Artificial intelligence promises to change our lives in a multitude of different ways, from driving our cars to diagnosing disease before doctors can spot it.
A lot of these more ambitious AI projects are still some way off. But there's plenty of fledgling artificial intelligence already running in our phones, computers, and household gadgets—and you may not even be aware of it. Here are five different ways that AI is already able to make your life a little bit easier.
Before we start: The definition of artificial intelligence is a pretty broad and uneven one, but here we're going to use it to mean smart hardware or software that can make decisions and learn on a basic level without any human help.
1. Organize your photos and videos
You might not have realized it, but photo and video management services from Google, Apple and Facebook have been using artificial intelligence in the background for some time now.
If you use Google Photos, say, try opening up your account in a web browser and searching for "sunsets" or "mountains." Even if you haven't manually labeled your photos, the appropriate images should pop up. That's because Google uses neural networks that can learn from its vast database of images, recognizing one picture of trees by analyzing millions of others. The AI service applies these labels to your shots automatically, which makes searching through them a snap.
Apple and Facebook's photo recognition technology is developing along the same lines. And it goes beyond trees—these platforms are smart enough to tell the difference between the faces of your friends too.
If your digital photos and videos are strewn across your computer's hard drive, and organizing them is hopeless, upload them to one of these photo services and let AI do the hard work. Just make sure you read the relevant privacy policies first.
For kids growing up today, tablets and phones are embedded in daily life. And you can guarantee AI is hard at work behind the screens, from the processing required to recognize young voices to the systems that parse natural language into something computers can understand.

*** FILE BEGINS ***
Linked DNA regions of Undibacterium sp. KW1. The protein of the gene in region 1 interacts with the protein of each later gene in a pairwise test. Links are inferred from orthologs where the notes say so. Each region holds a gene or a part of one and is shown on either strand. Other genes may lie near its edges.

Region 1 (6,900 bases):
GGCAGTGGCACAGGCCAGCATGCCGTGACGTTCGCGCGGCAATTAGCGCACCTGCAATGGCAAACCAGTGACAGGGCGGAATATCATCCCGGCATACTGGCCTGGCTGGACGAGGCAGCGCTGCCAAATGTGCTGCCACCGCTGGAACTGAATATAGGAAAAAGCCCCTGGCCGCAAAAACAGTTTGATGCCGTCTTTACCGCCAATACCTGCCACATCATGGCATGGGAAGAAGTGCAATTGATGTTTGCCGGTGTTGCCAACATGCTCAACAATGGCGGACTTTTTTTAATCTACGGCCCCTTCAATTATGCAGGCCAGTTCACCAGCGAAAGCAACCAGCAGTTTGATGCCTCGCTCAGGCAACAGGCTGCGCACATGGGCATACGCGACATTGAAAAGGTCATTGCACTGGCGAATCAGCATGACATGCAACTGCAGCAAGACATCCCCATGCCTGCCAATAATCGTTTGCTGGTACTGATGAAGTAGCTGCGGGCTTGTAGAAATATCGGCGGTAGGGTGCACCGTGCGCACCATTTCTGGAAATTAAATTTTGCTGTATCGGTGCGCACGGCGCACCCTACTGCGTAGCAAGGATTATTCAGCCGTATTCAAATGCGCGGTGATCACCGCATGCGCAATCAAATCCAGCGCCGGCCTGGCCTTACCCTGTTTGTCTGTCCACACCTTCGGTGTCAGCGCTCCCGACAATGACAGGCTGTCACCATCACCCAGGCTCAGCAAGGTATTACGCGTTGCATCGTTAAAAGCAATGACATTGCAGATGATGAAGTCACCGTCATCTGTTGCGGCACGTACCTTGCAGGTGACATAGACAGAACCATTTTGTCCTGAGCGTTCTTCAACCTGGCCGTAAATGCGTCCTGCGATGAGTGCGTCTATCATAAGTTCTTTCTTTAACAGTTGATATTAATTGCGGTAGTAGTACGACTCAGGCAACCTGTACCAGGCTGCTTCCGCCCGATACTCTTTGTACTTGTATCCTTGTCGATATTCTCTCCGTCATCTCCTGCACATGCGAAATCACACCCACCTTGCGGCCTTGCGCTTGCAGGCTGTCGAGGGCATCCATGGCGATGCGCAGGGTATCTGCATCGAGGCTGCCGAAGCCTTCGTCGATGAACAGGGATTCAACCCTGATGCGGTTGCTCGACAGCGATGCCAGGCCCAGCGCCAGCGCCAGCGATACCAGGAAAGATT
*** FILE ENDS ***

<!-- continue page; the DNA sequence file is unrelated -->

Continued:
You can go further though—if the Amazon Echo isn't enough of an AI presence in your home, you can enlist the help of an artificially intelligent robot. For example, there's the Zenbo from Asus or the Aido currently available to pre-order. You can expect more bots like these in the future too, once companies add wheels and screens to speakers like Google Home.
Robots like these can learn your children's habits and favorite stuff, reading out stories, playing games, and even singing them to sleep—all powered by AI-assisted software that gets smarter as it goes. They're not just for the kids either—there's expected to be a big market for these droids in helping the elderly and keeping them safe.
3. Find new music and movies
There's more work than you might think going on behind the scenes of a Netflix or a Spotify recommendation. These services are scanning not just what you've liked in the past, but also what millions of other users are enjoying. If Ghostbusters fans usually like Back to the Future, for instance, then so might you.
That's a basic example, but these hidden algorithms are getting less basic and more intelligent all the time. Just by signing up and logging into a service like this, you can get some AI-powered help with that perennial question of what to watch (or read or listen to) next.
In addition to whatever music and video services you subscribe to, you can make use of standalone smart recommendation apps. Try TasteKid to get suggestions for just about anything, Last.fm to discover more music based on your existing tastes, or Valossa to identify a movie you can only remember a few details about.
The most advanced security cameras of today tap into the power of AI to recognize the difference between an intruder sneaking up to your window and a tree blowing innocently in the breeze. Like the other systems and services we've mentioned here, they use stacks of sample data plus the power of the cloud (where processing can be offloaded to the web rather than all done on the device itself) to get smarter over time.
Two cameras that use advanced AI processing in this way are the Nest Cam and the Netatmo Presence. For additional options, you can find more detailed buying guides on the web.
These cameras are now smart enough to recognize how a car physically differs from a dog, something that seems simple to a human being but requires a lot of background processing for a computer to get right every time. In the not-too-distant future, expect your doorbell to recognize your children too, and even let them in automatically.
Finally, AI can help you with your daily chores: Robot vacuum cleaners have gone from quirky little oddities to gadgets that actually do a proper job. Of course, you'll probably need to save up to afford one.
Where does the AI come in? Bots like the Neato Botvac D5 and the iRobot Roomba 980 are smart enough to survey the rooms in your home and map out where they need to clean, tracking their progress all the while. These home robots haven't yet worked out how to get up and down stairs, but it's surely only a matter of time. You can even set boundary markers down to block off no-go areas.
If you shop around, you'll find similar robots for mowing your lawn and wiping down your windows, leaving you with more free time to do something else—like marveling at the wonders of modern technology and the rapid rise of AI. The good news is, the more work these bots do, the smarter they'll get—though there's no need to panic about an uprising. Yet.